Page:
When officers searched Bowman’s residence in Great Mills, Maryland, they located Brooks in the living room. From Bowman’s residence, law enforcement recovered a total of 228 grams of cocaine, drug distribution paraphernalia, $11,490 in cash hidden in a speaker, and $2,165 in cash from Brooks. From the search of Young’s residence, law enforcement recovered $5,743 in cash and three cell phones. The cash represented proceeds of their drug dealing.

Based upon the length of the drug trafficking conspiracy, recorded telephone conversations, surveillance, and information provided by others, the quantity of cocaine involved in the offense and foreseeable to Young and Brooks was between 15 and 40 kilograms of cocaine.

Darryl Michael Franklin, age 44, of Waldorf, Maryland, also pleaded guilty and was sentenced to 20 years in prison.

This case is part of Project Safe Neighborhoods (PSN), a program bringing together all levels of law enforcement and the communities they serve to reduce violent crime and make our neighborhoods safer for everyone. Attorney General Jeff Sessions reinvigorated PSN in 2017 as part of the Department’s renewed focus on targeting violent criminals, directing all U.S. Attorney’s Offices to work in partnership with federal, state, local, and tribal law enforcement and the local community to develop effective, locally based strategies to reduce violent crime.

United States Attorney Robert K. Hur commended the DEA, the St. Mary’s County Sheriff’s Office, and the Prince George’s County Police Department for their work in the investigation. Mr. Hur thanked Assistant U.S. Attorneys Erin B. Pulice and Gregory Bernstein, who are prosecuting this Organized Crime Drug Enforcement Task Force case.

Joseph Darren Brooks, 42, of California

Joseph Darren Brooks, 42, of California

Marvin Leon Young, 42, of Lexington Park

Marvin Leon Young, 42, of Lexington Park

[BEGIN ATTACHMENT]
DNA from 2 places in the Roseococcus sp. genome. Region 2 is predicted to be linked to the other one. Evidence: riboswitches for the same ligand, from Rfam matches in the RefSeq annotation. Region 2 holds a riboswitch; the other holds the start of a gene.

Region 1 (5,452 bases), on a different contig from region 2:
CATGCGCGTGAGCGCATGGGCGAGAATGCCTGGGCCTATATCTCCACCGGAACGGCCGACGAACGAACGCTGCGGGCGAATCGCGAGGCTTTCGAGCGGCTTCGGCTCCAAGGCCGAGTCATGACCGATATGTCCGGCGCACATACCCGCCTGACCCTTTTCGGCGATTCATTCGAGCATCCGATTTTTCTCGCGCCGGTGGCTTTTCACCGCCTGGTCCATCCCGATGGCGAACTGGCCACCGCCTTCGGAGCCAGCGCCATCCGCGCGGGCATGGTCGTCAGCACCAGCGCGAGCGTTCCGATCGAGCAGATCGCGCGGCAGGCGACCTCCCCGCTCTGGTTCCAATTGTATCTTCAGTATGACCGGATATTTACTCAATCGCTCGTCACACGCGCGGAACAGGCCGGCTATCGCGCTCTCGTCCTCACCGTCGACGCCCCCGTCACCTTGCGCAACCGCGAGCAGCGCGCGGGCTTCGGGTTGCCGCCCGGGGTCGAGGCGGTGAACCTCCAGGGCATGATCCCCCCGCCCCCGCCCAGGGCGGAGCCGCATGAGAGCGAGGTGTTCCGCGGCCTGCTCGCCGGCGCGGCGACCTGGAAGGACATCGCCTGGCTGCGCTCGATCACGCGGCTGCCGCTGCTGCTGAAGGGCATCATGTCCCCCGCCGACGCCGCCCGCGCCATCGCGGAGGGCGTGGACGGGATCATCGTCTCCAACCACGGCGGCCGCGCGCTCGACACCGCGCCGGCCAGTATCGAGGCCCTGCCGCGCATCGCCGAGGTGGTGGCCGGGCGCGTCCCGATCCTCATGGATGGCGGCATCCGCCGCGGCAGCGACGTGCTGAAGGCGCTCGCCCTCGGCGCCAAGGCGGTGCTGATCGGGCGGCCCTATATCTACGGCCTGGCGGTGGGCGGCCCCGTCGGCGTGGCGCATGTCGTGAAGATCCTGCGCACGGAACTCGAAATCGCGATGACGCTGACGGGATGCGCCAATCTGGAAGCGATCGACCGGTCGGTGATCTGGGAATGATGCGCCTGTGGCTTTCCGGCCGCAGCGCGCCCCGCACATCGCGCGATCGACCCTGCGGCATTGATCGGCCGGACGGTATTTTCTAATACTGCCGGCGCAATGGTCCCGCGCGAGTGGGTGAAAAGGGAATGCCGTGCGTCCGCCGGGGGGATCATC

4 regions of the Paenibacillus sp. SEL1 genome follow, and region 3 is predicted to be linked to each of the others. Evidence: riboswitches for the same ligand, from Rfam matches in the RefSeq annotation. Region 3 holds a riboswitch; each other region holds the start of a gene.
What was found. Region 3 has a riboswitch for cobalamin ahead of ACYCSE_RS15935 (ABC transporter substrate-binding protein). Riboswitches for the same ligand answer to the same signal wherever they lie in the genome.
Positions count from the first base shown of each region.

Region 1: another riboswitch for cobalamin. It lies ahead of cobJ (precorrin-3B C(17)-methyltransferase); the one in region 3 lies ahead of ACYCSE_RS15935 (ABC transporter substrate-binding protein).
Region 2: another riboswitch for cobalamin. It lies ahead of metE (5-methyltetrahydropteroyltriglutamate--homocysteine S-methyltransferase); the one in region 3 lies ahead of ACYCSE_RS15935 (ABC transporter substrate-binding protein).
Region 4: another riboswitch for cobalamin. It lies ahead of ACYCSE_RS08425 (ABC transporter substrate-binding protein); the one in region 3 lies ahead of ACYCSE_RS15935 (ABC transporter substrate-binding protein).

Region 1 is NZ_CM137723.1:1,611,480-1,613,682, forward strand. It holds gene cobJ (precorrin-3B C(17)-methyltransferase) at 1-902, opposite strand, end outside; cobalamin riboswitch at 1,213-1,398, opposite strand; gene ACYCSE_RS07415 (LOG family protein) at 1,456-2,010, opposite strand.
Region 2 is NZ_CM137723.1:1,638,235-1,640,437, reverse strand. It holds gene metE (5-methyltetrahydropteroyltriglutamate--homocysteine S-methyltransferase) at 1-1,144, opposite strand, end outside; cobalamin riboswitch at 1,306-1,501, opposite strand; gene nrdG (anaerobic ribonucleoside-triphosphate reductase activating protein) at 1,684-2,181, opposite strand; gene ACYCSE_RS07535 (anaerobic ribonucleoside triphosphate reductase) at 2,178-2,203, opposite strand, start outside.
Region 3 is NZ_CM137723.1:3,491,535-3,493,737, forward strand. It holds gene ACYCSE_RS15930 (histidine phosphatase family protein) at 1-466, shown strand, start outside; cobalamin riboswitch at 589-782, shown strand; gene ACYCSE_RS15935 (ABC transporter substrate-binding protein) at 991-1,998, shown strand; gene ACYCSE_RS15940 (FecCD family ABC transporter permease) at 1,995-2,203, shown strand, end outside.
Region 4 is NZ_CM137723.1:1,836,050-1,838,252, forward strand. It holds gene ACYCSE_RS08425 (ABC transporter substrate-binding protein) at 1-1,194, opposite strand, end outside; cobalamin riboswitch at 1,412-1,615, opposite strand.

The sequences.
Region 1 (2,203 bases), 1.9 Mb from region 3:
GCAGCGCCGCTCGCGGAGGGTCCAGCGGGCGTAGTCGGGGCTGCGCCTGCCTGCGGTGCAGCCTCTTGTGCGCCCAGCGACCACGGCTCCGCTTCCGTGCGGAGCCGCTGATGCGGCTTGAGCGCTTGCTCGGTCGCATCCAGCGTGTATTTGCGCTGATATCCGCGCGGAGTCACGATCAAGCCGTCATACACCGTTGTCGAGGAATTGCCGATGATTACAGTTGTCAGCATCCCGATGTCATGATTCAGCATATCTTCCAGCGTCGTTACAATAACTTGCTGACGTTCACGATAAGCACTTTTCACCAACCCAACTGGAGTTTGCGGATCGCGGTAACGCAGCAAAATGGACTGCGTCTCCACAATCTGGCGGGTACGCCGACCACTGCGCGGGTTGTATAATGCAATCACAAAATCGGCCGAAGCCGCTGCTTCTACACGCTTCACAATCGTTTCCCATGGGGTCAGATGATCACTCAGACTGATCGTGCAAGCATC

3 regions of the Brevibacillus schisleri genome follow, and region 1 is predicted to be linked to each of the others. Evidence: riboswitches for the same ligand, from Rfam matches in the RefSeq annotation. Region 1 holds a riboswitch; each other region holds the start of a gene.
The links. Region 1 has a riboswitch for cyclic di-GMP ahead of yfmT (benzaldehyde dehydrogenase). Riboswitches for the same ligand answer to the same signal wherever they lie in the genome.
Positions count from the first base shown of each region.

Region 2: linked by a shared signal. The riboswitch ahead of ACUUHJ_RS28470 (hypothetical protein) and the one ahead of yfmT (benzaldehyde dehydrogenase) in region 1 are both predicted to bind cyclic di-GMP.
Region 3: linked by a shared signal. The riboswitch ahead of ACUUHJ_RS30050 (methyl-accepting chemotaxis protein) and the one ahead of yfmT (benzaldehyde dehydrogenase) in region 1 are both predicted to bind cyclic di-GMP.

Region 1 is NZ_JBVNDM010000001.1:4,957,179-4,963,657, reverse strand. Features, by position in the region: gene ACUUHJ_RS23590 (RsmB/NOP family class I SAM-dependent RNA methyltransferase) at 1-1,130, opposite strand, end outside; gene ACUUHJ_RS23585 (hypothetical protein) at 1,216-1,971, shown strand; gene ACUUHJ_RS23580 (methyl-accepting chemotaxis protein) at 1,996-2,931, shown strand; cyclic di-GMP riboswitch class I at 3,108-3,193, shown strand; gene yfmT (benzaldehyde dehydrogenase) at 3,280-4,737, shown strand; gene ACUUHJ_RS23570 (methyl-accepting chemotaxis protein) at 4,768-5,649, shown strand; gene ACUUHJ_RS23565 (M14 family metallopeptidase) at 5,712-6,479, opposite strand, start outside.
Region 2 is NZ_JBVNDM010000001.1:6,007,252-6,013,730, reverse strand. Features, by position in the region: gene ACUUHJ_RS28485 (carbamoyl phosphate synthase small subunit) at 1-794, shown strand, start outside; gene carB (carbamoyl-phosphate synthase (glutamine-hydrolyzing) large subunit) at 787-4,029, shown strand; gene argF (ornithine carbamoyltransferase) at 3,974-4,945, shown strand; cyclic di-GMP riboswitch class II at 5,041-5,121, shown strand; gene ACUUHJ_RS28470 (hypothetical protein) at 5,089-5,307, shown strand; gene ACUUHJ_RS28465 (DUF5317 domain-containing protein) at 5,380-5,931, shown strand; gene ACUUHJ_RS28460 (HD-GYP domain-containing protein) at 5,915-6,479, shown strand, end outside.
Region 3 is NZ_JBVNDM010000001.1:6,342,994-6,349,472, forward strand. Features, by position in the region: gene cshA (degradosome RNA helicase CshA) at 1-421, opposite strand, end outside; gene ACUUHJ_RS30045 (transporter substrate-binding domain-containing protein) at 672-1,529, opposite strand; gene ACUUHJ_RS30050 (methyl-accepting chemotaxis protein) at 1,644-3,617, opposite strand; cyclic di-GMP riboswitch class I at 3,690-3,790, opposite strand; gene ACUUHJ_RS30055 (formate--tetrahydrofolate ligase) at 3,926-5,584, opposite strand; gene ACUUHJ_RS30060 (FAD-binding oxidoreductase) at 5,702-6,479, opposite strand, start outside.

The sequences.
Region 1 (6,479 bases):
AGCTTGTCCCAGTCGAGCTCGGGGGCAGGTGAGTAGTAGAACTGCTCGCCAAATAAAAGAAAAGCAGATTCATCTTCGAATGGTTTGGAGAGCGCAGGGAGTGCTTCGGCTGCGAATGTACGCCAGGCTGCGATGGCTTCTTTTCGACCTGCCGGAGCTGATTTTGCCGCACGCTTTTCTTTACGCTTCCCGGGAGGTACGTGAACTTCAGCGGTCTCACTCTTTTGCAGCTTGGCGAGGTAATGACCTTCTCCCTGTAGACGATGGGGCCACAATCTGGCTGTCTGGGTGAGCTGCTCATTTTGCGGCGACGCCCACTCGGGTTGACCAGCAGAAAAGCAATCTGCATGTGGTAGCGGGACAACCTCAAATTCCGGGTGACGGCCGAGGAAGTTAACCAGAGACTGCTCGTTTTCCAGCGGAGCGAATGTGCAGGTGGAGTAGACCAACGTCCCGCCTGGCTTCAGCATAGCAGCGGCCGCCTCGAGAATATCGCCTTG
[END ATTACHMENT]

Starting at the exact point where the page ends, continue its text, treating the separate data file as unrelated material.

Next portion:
Brandon Darnell Bowman, 32, of Great Mills

Brandon Darnell Bowman, 32, of Great Mills

Joseph Darren Brooks, 42, of California, and Marvin Leon Young, age 42, of Lexington Park

Joseph Darren Brooks, 42, of California, and Marvin Leon Young, age 42, of Lexington Park

7 Responses to Two St. Mary’s County Cocaine Distributors Sentenced to 11 Years in Federal Prison and Another to 7 Years

  1. Anonymous on September 10, 2018 at 3:47 pm

    Why are they not charging them with tax evasion? I seriously doubt they paid any taxes on that money. That should put them away for another 10 to 15 years and their communities would be better off.

  2. Anonymous on September 10, 2018 at 9:45 pm

    Finally a somewhat harsh sentence for these drug dealers. How many times can they repeat the same crimes and get released in a year or less? I highly doubt that prison will ever change them but at least they’ll be off the streets for a long time.

  3. Lonewolfmcquade on September 11, 2018 at 6:33 am

    Typical

  4. Anonymous on September 11, 2018 at 2:03 pm

    They are gud folks if you new them you would no but you don’t so watch your mouth n save your teeth.

    • Malcolm X on September 11, 2018 at 5:22 pm

      Good people do not peddle poison. You should have paid attention in school; your grammar and spelling are atrocious. Save my teeth? What the heck is that?

    • Anonymous on September 15, 2018 at 3:20 am

      Good people LMAO OK. WTF is gud? You people never evolve do you. Theyre going where they belong.

  5. CO on September 11, 2018 at 8:18 pm

    Send them to Lewisburg Pen. They will straighten them out